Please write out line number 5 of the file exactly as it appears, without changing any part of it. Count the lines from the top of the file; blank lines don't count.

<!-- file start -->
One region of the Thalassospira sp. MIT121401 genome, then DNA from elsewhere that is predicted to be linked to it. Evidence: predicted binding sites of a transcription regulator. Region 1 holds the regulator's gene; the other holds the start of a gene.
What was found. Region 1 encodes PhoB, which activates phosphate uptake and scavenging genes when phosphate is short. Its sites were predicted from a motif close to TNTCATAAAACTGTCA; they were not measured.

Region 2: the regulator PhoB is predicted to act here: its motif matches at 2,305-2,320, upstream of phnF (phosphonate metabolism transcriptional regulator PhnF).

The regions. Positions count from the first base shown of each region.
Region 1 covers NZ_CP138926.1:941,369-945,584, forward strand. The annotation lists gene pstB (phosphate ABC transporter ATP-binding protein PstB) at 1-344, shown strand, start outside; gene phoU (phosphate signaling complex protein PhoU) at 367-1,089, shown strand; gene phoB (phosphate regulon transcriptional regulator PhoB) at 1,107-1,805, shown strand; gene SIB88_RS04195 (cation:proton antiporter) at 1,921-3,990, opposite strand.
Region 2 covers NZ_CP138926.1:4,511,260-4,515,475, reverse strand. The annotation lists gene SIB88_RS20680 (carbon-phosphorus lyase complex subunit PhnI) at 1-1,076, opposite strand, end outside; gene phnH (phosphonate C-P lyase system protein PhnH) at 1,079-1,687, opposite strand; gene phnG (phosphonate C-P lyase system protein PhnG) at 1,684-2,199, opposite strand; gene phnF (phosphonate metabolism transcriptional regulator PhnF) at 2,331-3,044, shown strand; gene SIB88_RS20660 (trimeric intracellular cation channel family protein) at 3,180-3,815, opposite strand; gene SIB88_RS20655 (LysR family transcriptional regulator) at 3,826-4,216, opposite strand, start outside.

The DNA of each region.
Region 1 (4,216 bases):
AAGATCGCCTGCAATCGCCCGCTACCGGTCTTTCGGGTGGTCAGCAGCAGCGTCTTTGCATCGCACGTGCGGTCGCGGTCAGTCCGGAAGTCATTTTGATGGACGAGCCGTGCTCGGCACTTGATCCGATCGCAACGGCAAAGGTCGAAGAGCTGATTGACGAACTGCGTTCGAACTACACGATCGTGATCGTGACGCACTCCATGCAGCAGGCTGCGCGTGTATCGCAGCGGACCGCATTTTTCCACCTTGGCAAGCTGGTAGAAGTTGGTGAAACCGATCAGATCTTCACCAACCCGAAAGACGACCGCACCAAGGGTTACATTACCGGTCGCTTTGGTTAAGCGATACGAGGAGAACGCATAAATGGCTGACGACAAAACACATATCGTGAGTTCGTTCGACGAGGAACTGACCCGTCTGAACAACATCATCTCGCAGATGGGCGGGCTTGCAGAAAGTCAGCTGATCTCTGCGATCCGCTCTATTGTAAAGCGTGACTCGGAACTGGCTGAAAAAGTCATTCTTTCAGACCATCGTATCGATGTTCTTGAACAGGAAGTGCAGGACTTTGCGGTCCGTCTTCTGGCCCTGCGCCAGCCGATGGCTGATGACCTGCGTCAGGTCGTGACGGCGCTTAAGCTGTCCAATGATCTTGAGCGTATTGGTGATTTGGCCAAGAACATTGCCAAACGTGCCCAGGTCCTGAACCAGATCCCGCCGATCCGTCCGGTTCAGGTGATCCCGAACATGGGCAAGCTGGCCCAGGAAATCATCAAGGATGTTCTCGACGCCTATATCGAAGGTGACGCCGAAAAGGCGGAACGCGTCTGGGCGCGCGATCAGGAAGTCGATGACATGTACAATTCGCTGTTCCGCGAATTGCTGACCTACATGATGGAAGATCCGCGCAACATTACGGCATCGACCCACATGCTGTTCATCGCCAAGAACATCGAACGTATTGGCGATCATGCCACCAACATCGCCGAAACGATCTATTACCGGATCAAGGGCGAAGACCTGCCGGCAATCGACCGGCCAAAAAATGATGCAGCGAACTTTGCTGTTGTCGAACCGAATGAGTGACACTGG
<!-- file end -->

Region 1 covers NZ_CP138926.1:941,369-945,584, forward strand. The annotation lists gene pstB (phosphate ABC transporter ATP-binding protein PstB) at 1-344, shown strand, start outside; gene phoU (phosphate signaling complex protein PhoU) at 367-1,089, shown strand; gene phoB (phosphate regulon transcriptional regulator PhoB) at 1,107-1,805, shown strand; gene SIB88_RS04195 (cation:proton antiporter) at 1,921-3,990, opposite strand.